Last year, 44% of Americans aged 50 to 64 and 17% of those 65 and older had tried marijuana, according to a Gallup poll. That’s more than double the amount of seniors who had tried marijuana in 1999 — 22% and 3% by age group, respectively.

And as the senior population is expected to double by 2025 as baby boomers age, marijuana activists say they expect marijuana use by seniors to grow.

“As more people who are comfortable and/or experienced with marijuana use enter senior living communities, it will require administrators to develop new policies for how, when and where residents may consume marijuana,” says Marijuana Policy Project Communications Manager Morgan Fox.

Many providers implement a “Don’t ask, don’t tell” policy, Miles says, adding that it’s much easier to look the other way than address the issue head on.

“Until the federal government takes an active role, facilities are left to fend for themselves,” he says.

And it’s not just a matter of risking federal funds, he says. Operators must answer questions like, “Are the premises private or public? How can it be ingested? What if residents have roommates? Who’s going to undertake storage? Will it be treated like a narcotic?”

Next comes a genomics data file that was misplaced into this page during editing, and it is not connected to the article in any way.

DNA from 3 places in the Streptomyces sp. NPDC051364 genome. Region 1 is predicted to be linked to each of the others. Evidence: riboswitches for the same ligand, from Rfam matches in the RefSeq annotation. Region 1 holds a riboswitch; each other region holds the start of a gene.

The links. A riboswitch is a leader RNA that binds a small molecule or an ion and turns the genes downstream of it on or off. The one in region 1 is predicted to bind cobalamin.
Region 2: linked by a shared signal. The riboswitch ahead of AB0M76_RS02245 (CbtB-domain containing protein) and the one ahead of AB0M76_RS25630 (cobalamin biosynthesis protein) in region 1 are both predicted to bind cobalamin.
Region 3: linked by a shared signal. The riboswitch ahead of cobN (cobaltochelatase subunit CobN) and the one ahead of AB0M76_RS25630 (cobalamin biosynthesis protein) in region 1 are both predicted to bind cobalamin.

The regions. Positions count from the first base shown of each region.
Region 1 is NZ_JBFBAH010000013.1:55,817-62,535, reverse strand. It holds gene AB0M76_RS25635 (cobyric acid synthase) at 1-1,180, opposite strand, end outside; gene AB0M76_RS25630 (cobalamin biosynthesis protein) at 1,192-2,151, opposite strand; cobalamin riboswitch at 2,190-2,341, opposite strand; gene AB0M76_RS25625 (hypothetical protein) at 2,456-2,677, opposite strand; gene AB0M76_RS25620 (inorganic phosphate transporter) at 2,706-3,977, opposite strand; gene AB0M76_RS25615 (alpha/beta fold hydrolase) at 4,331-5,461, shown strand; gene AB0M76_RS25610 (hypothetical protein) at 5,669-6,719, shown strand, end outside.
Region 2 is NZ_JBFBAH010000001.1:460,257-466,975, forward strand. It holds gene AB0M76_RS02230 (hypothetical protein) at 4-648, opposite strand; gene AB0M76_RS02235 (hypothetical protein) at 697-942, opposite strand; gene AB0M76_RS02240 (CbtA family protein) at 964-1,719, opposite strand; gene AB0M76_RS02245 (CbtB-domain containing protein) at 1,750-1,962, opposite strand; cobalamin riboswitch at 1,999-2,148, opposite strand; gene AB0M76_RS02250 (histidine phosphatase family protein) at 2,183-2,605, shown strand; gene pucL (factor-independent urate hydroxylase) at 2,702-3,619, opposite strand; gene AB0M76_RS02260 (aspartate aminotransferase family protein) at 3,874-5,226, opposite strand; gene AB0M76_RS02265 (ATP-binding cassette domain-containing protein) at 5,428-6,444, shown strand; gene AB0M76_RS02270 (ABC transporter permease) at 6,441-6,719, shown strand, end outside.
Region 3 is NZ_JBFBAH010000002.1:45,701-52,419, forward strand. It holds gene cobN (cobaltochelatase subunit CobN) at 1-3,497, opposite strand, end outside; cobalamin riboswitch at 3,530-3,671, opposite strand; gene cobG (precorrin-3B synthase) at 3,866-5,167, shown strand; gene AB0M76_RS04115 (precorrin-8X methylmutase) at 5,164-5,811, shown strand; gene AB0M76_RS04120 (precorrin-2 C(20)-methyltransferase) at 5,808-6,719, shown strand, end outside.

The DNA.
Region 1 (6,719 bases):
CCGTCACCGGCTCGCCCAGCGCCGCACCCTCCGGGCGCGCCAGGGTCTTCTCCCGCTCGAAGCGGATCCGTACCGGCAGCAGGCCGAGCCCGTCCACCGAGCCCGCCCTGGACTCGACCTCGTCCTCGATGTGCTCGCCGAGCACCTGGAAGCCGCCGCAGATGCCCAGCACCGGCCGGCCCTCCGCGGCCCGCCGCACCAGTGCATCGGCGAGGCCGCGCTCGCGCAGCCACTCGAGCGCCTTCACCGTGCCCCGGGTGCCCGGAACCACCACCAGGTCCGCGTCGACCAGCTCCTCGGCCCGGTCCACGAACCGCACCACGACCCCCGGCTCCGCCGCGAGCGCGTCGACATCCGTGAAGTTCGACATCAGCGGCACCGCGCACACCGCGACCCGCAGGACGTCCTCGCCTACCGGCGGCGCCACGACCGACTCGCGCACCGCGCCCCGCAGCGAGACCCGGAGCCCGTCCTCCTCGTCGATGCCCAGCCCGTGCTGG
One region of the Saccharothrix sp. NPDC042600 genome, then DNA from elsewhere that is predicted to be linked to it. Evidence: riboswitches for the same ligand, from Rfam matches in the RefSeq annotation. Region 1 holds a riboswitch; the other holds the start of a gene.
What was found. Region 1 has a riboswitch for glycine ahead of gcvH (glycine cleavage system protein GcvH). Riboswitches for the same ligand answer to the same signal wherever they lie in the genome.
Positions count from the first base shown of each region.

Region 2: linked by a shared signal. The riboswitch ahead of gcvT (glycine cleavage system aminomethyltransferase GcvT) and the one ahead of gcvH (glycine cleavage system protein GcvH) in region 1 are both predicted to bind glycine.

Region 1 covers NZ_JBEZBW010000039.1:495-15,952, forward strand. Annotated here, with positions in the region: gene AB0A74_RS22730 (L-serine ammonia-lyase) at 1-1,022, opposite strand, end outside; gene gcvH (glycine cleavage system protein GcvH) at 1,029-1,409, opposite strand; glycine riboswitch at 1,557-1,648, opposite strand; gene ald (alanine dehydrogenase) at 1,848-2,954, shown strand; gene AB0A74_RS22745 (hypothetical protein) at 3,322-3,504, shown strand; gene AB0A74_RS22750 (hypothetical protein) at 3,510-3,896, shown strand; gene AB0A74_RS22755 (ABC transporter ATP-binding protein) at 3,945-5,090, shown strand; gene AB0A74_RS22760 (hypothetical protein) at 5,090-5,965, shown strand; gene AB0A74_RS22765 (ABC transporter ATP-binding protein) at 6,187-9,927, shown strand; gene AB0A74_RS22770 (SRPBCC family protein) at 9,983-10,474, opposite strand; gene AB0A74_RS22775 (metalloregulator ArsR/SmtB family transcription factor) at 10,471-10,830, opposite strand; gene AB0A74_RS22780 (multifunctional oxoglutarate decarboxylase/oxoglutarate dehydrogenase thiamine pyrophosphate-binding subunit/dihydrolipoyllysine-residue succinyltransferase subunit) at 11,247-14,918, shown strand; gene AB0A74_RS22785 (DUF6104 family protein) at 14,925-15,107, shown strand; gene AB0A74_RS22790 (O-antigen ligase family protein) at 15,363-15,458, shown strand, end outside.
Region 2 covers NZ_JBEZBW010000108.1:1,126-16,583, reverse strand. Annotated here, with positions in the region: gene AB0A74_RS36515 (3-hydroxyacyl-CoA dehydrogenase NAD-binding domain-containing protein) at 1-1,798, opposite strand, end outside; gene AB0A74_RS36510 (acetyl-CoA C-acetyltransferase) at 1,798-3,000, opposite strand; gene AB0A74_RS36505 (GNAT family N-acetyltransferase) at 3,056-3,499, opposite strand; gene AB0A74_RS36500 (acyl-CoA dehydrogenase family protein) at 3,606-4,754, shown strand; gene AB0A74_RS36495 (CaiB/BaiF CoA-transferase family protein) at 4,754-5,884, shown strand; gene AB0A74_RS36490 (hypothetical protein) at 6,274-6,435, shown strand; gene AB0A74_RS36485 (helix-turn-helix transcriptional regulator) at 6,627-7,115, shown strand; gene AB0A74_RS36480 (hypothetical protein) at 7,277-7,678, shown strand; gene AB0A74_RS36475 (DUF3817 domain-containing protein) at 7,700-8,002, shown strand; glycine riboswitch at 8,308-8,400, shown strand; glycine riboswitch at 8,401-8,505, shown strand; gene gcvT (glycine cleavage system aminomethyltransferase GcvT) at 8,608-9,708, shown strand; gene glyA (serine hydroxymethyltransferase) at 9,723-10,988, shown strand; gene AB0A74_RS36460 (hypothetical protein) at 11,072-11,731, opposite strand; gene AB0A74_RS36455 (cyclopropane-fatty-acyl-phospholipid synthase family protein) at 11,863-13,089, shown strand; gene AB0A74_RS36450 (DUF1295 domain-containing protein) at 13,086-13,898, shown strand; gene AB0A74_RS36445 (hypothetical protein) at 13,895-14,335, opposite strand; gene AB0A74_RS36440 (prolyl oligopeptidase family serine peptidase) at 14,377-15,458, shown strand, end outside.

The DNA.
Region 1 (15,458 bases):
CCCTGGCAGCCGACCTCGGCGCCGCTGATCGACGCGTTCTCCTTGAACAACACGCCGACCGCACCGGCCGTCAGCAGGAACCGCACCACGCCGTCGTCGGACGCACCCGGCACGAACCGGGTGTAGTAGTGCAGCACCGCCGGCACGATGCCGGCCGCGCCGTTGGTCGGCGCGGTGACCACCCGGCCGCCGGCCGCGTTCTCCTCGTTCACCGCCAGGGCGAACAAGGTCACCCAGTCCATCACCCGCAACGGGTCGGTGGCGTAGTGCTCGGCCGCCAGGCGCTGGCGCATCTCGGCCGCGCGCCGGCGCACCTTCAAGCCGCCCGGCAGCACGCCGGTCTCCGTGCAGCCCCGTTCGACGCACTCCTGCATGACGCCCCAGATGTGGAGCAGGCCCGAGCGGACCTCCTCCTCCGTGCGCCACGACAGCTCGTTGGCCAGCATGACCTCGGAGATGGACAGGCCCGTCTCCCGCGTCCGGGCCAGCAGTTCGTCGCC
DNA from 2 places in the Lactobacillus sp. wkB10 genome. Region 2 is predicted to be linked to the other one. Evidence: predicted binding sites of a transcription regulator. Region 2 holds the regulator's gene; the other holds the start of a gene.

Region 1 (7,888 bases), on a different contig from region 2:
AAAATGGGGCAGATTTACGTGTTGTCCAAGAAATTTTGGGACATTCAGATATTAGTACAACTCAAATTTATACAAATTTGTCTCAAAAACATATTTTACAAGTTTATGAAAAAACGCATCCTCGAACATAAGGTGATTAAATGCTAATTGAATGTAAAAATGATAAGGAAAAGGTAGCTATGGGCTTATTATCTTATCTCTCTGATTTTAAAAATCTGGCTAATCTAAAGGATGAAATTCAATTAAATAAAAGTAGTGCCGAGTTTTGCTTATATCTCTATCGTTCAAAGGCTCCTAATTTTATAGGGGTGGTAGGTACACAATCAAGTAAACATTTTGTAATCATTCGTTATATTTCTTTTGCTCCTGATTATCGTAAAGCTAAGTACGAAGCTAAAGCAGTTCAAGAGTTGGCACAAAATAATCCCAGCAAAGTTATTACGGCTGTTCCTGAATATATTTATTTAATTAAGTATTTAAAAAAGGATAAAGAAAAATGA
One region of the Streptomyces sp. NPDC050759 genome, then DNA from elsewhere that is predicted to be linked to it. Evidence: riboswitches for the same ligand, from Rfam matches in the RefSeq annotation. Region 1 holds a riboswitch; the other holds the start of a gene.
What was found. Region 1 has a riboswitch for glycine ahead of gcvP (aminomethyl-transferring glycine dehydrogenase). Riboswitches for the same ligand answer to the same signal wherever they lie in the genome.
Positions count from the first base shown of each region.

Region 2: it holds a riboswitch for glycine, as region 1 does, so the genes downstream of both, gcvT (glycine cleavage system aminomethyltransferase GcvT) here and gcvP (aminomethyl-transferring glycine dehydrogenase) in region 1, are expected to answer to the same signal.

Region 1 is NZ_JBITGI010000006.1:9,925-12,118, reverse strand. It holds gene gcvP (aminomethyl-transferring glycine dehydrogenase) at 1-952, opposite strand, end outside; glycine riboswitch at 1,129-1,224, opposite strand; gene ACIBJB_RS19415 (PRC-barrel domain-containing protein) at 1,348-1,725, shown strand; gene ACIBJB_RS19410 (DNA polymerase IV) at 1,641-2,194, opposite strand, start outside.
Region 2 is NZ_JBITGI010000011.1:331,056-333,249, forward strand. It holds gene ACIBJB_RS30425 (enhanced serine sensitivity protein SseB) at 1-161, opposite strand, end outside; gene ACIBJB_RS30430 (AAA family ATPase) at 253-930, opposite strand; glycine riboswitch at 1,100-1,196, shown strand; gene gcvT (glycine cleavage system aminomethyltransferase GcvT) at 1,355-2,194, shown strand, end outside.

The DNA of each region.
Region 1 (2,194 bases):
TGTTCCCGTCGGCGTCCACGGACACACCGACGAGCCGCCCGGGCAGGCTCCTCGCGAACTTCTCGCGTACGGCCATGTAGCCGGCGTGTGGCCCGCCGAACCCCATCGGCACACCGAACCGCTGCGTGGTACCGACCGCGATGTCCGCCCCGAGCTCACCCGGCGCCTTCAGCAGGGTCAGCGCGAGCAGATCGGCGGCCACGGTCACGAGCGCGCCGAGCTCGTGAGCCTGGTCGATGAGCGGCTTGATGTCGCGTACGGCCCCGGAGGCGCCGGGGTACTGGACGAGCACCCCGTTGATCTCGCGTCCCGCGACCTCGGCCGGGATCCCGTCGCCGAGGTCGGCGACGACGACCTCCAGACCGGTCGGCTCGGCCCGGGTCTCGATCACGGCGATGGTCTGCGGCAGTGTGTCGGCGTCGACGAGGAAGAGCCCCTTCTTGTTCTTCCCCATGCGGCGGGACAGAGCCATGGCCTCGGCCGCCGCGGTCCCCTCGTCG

“All of these issues have to be flushed out,” Miles says.

At Emeritus’ Colorado senior living facilities, marijuana is not allowed to be smoked, and the policy includes regulations for consumption.

Lucas says that while having a medical marijuana policy has not notably impacted marketability of the sites to date, at some point it might.

And, while no residents have engaged in medical marijuana consumption at the Colorado Emeritus properties, one prospect did call to inquire about the policy, and expressed interest in leaving his current senior living residence because it did not allow medical marijuana use, she says.

“Our business is about freedom of choice and giving residents the choice to do what they want with their day, but the other side of that debate is it’s against federal regulations,” she says.

Across the country in Massachusetts, senior living providers are asking similar questions with the recent passage of The Massachusetts Act for the Humanitarian Medical Use of Marijuana, which took effect Jan. 1 of last year.

Because facets of the acts have yet to be implemented, such as dispensaries or an ID card system, many potential consumers don’t have a safe way to access marijuana for medicinal purposes, says Matthew Allen, executive director with Massachusetts Patient Advocacy Alliance.

But, many in the senior living industry are expressing interest as the new regulation unfolds, Allen says.

“We’ve had a lot of interest from assisted living and hospice organizations,” he says. “Providers are interested to learn about existing cases where seniors found benefits from medical marijuana, and we know from clinical studies that for folks with severe pain medical marijuana can help increase quality of life.”

Written by Cassandra Dowell